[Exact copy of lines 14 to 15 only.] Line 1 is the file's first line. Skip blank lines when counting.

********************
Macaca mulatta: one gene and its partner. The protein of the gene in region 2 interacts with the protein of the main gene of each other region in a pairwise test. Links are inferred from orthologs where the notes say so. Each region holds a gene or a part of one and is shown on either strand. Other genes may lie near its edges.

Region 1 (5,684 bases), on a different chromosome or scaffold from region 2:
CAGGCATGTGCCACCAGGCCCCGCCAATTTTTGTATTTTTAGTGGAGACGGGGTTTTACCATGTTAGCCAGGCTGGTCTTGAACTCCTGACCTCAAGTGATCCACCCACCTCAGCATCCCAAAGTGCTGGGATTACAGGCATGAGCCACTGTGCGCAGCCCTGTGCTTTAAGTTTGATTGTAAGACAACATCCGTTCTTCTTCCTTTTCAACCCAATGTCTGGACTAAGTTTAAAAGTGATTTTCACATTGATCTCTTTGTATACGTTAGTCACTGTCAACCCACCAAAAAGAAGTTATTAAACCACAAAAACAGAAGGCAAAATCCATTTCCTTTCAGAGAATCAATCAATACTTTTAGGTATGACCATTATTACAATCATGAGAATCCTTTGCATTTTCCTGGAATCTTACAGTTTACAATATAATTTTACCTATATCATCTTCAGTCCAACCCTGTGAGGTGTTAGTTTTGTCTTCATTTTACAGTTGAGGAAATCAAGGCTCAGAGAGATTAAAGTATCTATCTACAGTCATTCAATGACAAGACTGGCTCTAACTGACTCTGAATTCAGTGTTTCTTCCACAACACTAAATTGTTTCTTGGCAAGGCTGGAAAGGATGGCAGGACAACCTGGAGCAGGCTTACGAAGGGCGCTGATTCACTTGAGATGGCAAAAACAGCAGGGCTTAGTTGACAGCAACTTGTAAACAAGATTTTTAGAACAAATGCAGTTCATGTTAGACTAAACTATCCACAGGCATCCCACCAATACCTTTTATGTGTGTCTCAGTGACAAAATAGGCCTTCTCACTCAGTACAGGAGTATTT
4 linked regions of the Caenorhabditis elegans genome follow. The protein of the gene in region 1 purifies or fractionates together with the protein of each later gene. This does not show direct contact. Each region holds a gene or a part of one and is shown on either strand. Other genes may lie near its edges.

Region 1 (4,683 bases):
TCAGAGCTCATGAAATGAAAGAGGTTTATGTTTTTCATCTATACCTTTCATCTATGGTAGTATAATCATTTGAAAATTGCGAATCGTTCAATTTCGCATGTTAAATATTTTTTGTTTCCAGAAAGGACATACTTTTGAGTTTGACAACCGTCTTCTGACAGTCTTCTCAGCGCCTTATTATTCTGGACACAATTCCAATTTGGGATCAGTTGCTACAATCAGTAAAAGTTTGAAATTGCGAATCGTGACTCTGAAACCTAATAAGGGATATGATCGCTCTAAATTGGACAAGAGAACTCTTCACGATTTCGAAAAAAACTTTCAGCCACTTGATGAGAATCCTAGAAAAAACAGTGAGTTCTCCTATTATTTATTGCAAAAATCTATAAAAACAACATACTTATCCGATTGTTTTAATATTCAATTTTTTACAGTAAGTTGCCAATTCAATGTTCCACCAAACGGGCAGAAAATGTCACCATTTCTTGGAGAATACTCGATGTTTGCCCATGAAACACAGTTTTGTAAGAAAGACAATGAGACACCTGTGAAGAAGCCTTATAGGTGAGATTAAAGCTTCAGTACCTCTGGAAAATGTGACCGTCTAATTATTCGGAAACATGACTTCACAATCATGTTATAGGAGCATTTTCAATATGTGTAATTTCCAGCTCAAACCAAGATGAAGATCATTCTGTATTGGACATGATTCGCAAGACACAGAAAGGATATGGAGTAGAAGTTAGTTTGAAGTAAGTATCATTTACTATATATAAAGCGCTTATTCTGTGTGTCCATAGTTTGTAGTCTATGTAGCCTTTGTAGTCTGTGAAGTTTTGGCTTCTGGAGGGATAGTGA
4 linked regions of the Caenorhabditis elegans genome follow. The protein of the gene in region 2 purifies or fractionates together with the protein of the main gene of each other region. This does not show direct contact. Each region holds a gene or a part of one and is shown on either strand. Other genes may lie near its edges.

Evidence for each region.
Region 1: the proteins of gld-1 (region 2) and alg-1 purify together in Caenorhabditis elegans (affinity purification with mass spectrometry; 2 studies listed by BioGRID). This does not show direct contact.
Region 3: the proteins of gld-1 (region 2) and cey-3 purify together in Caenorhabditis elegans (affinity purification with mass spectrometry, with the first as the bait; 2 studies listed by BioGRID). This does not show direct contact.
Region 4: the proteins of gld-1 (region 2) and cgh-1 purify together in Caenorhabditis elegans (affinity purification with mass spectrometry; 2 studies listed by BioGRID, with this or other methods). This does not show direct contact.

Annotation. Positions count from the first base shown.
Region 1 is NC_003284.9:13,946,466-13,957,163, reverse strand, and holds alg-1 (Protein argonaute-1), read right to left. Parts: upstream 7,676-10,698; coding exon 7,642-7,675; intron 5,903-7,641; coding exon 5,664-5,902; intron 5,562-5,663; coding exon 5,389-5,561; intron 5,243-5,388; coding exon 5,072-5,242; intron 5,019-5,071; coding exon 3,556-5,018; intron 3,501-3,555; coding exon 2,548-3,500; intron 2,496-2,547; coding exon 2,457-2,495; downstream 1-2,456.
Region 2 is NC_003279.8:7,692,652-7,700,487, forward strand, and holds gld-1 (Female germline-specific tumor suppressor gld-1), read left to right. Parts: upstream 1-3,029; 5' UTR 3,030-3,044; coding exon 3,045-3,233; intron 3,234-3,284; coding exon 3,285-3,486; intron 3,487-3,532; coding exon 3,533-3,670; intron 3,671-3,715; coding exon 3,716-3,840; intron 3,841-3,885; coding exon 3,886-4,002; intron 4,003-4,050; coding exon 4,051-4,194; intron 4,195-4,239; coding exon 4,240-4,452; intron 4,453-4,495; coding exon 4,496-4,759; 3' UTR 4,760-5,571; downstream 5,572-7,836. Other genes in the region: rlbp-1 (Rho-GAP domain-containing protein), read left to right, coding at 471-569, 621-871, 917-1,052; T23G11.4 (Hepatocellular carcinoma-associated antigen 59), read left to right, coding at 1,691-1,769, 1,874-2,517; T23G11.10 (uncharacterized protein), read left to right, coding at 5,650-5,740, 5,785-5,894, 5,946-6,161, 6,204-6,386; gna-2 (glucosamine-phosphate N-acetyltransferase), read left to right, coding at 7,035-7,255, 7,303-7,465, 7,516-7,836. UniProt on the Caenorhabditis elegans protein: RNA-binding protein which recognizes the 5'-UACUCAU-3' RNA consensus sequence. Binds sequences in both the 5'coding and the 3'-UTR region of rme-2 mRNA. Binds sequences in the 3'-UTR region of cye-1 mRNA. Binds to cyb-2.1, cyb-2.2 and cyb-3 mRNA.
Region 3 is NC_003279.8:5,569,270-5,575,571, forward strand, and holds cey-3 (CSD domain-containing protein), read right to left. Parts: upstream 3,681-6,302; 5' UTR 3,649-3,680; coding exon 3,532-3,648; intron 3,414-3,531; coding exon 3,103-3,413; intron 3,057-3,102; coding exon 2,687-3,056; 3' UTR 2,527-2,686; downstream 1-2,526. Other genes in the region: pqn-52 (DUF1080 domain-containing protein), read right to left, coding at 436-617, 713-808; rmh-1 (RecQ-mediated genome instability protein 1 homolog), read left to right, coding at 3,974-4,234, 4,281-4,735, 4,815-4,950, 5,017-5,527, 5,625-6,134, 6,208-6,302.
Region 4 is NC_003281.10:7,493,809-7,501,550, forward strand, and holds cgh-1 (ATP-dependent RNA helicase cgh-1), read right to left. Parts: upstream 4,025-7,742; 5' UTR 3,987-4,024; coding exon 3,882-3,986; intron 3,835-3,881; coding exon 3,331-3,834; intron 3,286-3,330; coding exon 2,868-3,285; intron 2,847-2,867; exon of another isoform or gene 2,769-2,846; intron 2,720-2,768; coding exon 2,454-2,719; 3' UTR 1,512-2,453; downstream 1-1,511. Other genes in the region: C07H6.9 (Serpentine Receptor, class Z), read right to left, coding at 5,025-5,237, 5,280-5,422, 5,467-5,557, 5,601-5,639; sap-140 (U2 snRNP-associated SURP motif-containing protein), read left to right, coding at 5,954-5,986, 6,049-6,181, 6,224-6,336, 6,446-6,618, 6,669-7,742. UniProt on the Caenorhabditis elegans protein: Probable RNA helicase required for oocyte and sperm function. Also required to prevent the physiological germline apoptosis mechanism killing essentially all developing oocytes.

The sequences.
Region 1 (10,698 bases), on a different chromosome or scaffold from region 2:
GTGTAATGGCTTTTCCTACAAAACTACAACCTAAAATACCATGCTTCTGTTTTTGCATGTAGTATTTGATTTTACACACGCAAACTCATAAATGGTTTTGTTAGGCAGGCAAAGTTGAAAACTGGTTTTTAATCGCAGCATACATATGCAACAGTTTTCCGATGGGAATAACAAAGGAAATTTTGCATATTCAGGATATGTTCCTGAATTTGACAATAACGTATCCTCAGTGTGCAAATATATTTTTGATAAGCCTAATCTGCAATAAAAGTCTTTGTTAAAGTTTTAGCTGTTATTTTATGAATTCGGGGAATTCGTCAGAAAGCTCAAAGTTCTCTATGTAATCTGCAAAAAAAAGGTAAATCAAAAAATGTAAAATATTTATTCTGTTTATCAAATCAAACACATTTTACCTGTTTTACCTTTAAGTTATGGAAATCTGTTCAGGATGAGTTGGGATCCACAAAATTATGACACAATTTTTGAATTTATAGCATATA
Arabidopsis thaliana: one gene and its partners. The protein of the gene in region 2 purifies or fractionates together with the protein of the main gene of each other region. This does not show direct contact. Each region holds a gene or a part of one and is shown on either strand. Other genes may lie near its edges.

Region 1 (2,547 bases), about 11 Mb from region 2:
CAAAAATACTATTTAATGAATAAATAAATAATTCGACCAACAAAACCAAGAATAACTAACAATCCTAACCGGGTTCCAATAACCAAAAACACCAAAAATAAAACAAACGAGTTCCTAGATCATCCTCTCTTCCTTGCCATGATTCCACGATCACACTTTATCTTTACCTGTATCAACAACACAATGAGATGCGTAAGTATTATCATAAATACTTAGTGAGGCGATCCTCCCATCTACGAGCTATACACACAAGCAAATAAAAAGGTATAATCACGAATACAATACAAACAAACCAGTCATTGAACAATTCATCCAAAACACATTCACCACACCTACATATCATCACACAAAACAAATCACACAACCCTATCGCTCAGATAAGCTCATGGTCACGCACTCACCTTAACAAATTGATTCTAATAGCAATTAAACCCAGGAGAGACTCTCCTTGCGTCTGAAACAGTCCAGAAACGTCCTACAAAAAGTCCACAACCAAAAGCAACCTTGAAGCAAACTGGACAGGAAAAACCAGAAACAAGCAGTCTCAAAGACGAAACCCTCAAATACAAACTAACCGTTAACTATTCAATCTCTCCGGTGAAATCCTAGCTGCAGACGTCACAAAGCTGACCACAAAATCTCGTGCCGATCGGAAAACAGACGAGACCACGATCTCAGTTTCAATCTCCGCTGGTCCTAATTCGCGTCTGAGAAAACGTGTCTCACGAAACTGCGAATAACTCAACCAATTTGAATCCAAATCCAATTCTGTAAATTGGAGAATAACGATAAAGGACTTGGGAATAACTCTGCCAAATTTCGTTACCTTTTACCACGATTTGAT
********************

Region 2 is NC_003279.8:7,692,652-7,700,487, forward strand, and holds gld-1 (Female germline-specific tumor suppressor gld-1), read left to right. Parts: upstream 1-3,029; 5' UTR 3,030-3,044; coding exon 3,045-3,233; intron 3,234-3,284; coding exon 3,285-3,486; intron 3,487-3,532; coding exon 3,533-3,670; intron 3,671-3,715; coding exon 3,716-3,840; intron 3,841-3,885; coding exon 3,886-4,002; intron 4,003-4,050; coding exon 4,051-4,194; intron 4,195-4,239; coding exon 4,240-4,452; intron 4,453-4,495; coding exon 4,496-4,759; 3' UTR 4,760-5,571; downstream 5,572-7,836. Other genes in the region: rlbp-1 (Rho-GAP domain-containing protein), read left to right, coding at 471-569, 621-871, 917-1,052; T23G11.4 (Hepatocellular carcinoma-associated antigen 59), read left to right, coding at 1,691-1,769, 1,874-2,517; T23G11.10 (uncharacterized protein), read left to right, coding at 5,650-5,740, 5,785-5,894, 5,946-6,161, 6,204-6,386; gna-2 (glucosamine-phosphate N-acetyltransferase), read left to right, coding at 7,035-7,255, 7,303-7,465, 7,516-7,836. UniProt on the Caenorhabditis elegans protein: RNA-binding protein which recognizes the 5'-UACUCAU-3' RNA consensus sequence. Binds sequences in both the 5'coding and the 3'-UTR region of rme-2 mRNA. Binds sequences in the 3'-UTR region of cye-1 mRNA. Binds to cyb-2.1, cyb-2.2 and cyb-3 mRNA.
Region 3 is NC_003279.8:5,569,270-5,575,571, forward strand, and holds cey-3 (CSD domain-containing protein), read right to left. Parts: upstream 3,681-6,302; 5' UTR 3,649-3,680; coding exon 3,532-3,648; intron 3,414-3,531; coding exon 3,103-3,413; intron 3,057-3,102; coding exon 2,687-3,056; 3' UTR 2,527-2,686; downstream 1-2,526. Other genes in the region: pqn-52 (DUF1080 domain-containing protein), read right to left, coding at 436-617, 713-808; rmh-1 (RecQ-mediated genome instability protein 1 homolog), read left to right, coding at 3,974-4,234, 4,281-4,735, 4,815-4,950, 5,017-5,527, 5,625-6,134, 6,208-6,302.